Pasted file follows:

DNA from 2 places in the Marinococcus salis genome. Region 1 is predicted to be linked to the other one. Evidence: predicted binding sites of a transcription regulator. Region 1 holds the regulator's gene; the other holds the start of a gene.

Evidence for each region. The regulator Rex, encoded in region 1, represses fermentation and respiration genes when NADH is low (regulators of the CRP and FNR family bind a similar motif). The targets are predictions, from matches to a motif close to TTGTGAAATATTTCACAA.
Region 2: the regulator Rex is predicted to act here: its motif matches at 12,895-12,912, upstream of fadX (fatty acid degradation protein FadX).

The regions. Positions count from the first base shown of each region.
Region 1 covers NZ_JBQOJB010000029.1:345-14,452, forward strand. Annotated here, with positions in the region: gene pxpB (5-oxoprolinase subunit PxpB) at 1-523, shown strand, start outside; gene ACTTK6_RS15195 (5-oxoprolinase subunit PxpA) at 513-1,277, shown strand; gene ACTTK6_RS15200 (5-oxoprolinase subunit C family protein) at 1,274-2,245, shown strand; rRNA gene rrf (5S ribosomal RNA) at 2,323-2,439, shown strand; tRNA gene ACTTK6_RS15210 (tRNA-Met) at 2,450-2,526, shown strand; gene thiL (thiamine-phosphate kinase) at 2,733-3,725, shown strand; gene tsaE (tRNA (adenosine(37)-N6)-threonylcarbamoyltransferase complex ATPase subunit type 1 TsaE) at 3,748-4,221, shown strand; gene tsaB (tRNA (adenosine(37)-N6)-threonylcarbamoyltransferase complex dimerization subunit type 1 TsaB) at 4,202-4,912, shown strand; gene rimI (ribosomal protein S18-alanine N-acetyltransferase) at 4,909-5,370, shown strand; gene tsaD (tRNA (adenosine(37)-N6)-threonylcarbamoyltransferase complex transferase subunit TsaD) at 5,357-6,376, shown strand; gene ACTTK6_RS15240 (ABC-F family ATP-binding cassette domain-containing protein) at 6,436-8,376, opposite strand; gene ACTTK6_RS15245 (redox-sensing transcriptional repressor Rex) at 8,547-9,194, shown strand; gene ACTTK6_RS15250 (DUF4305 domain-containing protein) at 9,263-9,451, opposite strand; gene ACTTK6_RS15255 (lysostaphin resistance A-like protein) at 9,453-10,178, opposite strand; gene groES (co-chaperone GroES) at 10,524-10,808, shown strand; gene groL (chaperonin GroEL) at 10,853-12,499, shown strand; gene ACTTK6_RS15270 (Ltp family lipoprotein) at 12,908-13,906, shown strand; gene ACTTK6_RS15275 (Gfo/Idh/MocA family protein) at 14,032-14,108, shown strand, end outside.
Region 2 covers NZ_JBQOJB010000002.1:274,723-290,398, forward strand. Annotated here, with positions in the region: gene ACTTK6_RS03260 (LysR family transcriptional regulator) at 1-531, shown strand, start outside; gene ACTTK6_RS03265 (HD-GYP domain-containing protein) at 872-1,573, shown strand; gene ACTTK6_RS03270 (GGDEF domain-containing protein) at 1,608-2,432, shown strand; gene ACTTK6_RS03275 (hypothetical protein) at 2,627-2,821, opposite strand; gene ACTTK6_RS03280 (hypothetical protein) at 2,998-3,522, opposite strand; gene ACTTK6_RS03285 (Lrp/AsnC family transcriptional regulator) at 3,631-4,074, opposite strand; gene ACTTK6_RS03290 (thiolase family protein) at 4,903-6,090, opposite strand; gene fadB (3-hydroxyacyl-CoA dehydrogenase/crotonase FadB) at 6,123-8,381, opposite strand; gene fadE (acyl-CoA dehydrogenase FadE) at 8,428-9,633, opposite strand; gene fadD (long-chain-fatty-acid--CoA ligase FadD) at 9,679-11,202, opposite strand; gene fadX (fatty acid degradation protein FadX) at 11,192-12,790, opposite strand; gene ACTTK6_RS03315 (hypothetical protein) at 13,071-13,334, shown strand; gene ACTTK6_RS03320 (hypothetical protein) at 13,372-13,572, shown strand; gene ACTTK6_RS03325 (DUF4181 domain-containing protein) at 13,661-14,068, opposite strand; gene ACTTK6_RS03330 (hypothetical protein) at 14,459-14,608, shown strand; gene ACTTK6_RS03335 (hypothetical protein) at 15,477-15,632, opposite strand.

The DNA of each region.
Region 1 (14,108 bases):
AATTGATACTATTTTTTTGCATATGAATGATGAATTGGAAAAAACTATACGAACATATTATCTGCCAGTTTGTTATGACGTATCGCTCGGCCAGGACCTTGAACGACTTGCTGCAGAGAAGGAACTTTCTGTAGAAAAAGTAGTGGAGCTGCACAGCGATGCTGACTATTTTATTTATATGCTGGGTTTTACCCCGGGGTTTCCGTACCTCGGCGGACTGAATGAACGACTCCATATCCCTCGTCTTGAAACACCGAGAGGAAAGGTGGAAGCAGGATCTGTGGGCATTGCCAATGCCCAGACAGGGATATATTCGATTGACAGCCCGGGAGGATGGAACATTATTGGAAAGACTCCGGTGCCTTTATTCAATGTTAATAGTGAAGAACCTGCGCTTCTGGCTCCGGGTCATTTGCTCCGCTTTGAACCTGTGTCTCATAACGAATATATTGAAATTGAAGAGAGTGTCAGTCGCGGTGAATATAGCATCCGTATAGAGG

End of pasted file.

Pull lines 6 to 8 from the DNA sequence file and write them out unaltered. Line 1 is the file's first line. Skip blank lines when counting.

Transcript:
Region 2 covers NZ_JBQOJB010000002.1:274,723-290,398, forward strand. Annotated here, with positions in the region: gene ACTTK6_RS03260 (LysR family transcriptional regulator) at 1-531, shown strand, start outside; gene ACTTK6_RS03265 (HD-GYP domain-containing protein) at 872-1,573, shown strand; gene ACTTK6_RS03270 (GGDEF domain-containing protein) at 1,608-2,432, shown strand; gene ACTTK6_RS03275 (hypothetical protein) at 2,627-2,821, opposite strand; gene ACTTK6_RS03280 (hypothetical protein) at 2,998-3,522, opposite strand; gene ACTTK6_RS03285 (Lrp/AsnC family transcriptional regulator) at 3,631-4,074, opposite strand; gene ACTTK6_RS03290 (thiolase family protein) at 4,903-6,090, opposite strand; gene fadB (3-hydroxyacyl-CoA dehydrogenase/crotonase FadB) at 6,123-8,381, opposite strand; gene fadE (acyl-CoA dehydrogenase FadE) at 8,428-9,633, opposite strand; gene fadD (long-chain-fatty-acid--CoA ligase FadD) at 9,679-11,202, opposite strand; gene fadX (fatty acid degradation protein FadX) at 11,192-12,790, opposite strand; gene ACTTK6_RS03315 (hypothetical protein) at 13,071-13,334, shown strand; gene ACTTK6_RS03320 (hypothetical protein) at 13,372-13,572, shown strand; gene ACTTK6_RS03325 (DUF4181 domain-containing protein) at 13,661-14,068, opposite strand; gene ACTTK6_RS03330 (hypothetical protein) at 14,459-14,608, shown strand; gene ACTTK6_RS03335 (hypothetical protein) at 15,477-15,632, opposite strand.

The DNA of each region.
Region 1 (14,108 bases):